One would assume that, naturally, most professional BMX riders get paid to ride their bikes and travel the world for a living. But that isn't always the case. In fact, there's a good number of BMX pros that hold down full-time jobs or self-owned businesses on the side.
Brian Hunt is not one of them.
Granted, he is a professional BMXer. And granted, he does make money from riding his bike. But Brian's also possessed by a strange attraction to temporary, off-kilter employment of all types. "It's actually become a hobby of mine, finding really odd, funny jobs," says Hunt. The Derry, NH native, currently at Woodward Camp in PA and undergoing therapy for a fractured ankle, has no shortage of experience in the temporary work force. Before getting picked up by a wealth of sponsors, including DK, System Cycle, Orchid Footwear, POC Helmets, Rye Airfield, Eastern Boarder and Maxxis Tires, the 28-year-old park, trails and street ripper drove forklifts, delivered phone books, and even posed as a secret shopper.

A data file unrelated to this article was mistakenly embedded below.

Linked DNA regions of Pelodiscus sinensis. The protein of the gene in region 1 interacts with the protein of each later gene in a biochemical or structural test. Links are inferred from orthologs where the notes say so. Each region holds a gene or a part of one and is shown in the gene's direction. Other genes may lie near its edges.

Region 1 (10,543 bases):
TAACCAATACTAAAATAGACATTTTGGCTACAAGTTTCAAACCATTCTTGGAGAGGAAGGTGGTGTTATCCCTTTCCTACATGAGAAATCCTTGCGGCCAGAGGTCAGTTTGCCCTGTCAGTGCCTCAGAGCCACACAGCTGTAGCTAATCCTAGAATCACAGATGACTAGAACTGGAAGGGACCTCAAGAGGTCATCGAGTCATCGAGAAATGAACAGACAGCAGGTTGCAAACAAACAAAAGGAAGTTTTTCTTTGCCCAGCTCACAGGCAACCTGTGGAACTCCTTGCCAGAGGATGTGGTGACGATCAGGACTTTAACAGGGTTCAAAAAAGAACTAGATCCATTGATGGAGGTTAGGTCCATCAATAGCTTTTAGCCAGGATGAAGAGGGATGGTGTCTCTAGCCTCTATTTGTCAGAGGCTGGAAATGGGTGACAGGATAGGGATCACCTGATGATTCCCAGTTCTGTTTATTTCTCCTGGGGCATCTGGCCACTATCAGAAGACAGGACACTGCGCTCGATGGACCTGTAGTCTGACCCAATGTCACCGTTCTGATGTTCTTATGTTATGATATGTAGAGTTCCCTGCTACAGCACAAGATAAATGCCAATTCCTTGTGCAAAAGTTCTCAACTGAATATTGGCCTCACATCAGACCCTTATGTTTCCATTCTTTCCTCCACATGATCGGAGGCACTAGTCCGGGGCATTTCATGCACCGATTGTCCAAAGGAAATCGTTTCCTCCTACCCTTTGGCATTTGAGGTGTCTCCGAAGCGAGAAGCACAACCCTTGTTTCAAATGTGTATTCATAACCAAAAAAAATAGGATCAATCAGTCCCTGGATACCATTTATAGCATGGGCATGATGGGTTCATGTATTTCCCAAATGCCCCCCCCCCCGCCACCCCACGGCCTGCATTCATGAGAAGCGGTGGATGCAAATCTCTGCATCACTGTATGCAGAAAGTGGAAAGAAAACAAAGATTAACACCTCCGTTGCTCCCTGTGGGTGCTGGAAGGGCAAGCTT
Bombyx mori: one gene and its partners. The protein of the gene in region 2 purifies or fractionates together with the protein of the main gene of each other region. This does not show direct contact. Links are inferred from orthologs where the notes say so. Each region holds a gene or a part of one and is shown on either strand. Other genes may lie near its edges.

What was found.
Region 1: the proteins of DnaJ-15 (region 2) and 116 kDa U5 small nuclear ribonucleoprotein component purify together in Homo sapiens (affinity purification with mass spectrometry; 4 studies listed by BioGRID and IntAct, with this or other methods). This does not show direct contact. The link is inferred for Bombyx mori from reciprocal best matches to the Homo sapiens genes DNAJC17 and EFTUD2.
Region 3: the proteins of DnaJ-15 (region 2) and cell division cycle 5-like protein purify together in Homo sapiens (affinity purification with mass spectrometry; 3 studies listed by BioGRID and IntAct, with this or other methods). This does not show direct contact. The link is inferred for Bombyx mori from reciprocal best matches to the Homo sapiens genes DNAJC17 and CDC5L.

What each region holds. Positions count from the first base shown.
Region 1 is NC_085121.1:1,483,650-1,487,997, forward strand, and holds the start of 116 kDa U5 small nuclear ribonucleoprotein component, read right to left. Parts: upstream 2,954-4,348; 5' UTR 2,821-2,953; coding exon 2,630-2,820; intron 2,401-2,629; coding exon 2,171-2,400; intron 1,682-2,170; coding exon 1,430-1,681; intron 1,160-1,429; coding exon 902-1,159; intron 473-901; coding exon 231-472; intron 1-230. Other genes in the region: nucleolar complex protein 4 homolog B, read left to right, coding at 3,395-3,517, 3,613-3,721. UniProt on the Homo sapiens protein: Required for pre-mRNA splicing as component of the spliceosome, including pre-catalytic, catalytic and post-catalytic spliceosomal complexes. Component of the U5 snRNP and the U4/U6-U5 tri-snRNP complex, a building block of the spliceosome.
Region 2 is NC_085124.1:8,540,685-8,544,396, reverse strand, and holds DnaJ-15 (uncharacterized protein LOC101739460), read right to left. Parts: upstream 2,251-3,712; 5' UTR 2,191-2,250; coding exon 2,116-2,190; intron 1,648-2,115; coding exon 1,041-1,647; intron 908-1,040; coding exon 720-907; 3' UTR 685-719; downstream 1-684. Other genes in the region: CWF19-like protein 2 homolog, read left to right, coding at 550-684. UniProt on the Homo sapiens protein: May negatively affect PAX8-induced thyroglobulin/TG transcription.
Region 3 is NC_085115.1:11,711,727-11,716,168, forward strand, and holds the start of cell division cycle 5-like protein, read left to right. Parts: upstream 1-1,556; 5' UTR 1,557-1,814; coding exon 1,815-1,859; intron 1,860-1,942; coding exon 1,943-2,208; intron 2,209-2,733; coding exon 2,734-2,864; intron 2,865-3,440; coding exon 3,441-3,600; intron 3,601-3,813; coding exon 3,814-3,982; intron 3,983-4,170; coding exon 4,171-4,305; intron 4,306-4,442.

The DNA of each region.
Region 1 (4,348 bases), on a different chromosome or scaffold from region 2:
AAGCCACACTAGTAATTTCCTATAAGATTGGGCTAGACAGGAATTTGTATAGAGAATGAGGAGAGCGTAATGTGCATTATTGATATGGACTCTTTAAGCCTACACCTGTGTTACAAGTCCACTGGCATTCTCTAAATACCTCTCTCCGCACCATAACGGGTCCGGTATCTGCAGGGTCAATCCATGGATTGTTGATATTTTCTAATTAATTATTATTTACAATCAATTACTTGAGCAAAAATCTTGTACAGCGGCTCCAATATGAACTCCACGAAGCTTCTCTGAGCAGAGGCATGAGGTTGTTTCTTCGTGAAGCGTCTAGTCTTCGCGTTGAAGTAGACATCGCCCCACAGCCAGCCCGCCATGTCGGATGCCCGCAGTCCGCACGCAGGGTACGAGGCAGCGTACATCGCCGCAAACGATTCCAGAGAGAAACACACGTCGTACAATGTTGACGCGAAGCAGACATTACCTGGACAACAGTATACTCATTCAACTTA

All this while maintaining a progressive BMX career marked by the ability to go huge and stylish on anything that's thrown in front of him. And I didn't have the slightest clue about any of it. In fact, before this interview, I simply thought Brian was an awesome bike rider that was super friendly and very thankful for everything that's come his way thus far in BMX. But there's a lot more to Brian Hunt than just amazing BMX riding. There's a very dedicated work ethic, even if he claims it's just a hobby or a way to keep gas in his car. What follows is a collection of experiences from Brian Hunt involving odd jobs, BMX demos and his entrance into the professional BMX ranks. Look out Craigslist, here comes B. Hunt.
"I used to work at Home Depot, four or five years ago. That was cool, driving a forklift. I actually lost my drivers license while I was working there for speeding tickets, so I used to ride an hour to work from my house. And then, on my lunch break, I used to ride down to the local park, go ride there and have as much fun as possible. I'd stop, grab a hot dog and a Coke, eat it real quick. I had it timed perfect. It took me seven minutes to ride there, I could ride for 35 minutes, then seven minutes back and be back in time for the end of the lunch break."